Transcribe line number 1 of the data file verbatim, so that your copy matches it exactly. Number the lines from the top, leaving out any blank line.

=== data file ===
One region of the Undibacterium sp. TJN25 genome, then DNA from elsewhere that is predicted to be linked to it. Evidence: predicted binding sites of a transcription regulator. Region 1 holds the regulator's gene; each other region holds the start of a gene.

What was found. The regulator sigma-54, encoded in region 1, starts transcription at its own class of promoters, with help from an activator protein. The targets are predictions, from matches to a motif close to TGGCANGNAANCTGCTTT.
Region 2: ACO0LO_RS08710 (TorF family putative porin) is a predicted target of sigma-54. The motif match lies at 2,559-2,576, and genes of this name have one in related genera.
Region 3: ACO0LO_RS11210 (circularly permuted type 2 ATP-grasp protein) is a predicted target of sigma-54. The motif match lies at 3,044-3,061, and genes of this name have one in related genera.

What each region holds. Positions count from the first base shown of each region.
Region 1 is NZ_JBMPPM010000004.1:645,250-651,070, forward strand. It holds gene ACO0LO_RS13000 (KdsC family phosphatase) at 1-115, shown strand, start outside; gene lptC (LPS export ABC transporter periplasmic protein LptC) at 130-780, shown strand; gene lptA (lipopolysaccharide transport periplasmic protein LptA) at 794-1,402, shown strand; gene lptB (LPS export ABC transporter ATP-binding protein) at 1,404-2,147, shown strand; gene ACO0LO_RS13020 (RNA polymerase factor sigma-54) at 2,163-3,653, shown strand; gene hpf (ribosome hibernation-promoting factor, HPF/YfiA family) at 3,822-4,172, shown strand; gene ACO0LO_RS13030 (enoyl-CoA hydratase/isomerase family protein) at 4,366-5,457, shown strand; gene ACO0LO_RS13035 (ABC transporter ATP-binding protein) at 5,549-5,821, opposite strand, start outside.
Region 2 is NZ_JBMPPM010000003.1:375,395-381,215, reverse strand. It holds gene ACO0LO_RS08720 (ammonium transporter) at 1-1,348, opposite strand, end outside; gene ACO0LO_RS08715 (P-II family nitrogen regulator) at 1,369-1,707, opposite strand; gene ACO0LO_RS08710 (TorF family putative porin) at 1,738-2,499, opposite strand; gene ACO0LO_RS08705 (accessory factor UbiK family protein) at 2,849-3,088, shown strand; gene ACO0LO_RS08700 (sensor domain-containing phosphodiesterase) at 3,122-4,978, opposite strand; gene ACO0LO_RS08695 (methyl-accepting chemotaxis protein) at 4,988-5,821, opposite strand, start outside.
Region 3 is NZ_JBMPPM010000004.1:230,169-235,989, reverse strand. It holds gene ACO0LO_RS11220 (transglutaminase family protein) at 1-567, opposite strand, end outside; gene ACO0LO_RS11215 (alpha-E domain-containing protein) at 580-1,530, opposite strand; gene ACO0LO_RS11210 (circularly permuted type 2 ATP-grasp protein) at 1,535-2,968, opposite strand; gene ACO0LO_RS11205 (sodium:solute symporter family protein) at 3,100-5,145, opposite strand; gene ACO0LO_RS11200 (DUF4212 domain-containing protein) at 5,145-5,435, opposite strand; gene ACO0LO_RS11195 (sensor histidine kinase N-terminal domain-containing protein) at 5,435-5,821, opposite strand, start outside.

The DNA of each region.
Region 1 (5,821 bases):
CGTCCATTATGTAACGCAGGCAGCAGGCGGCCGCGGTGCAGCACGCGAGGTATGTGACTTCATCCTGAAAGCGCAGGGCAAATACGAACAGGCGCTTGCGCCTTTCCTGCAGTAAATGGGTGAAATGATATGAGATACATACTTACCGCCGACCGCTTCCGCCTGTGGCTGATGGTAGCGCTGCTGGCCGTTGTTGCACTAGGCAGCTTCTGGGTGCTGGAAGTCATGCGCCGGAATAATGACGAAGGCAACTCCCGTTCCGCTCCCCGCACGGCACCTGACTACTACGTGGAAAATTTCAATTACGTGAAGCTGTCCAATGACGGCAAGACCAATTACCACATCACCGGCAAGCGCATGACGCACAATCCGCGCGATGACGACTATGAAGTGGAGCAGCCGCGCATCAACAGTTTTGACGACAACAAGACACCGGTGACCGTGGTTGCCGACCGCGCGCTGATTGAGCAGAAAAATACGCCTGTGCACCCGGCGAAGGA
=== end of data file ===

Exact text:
One region of the Undibacterium sp. TJN25 genome, then DNA from elsewhere that is predicted to be linked to it. Evidence: predicted binding sites of a transcription regulator. Region 1 holds the regulator's gene; each other region holds the start of a gene.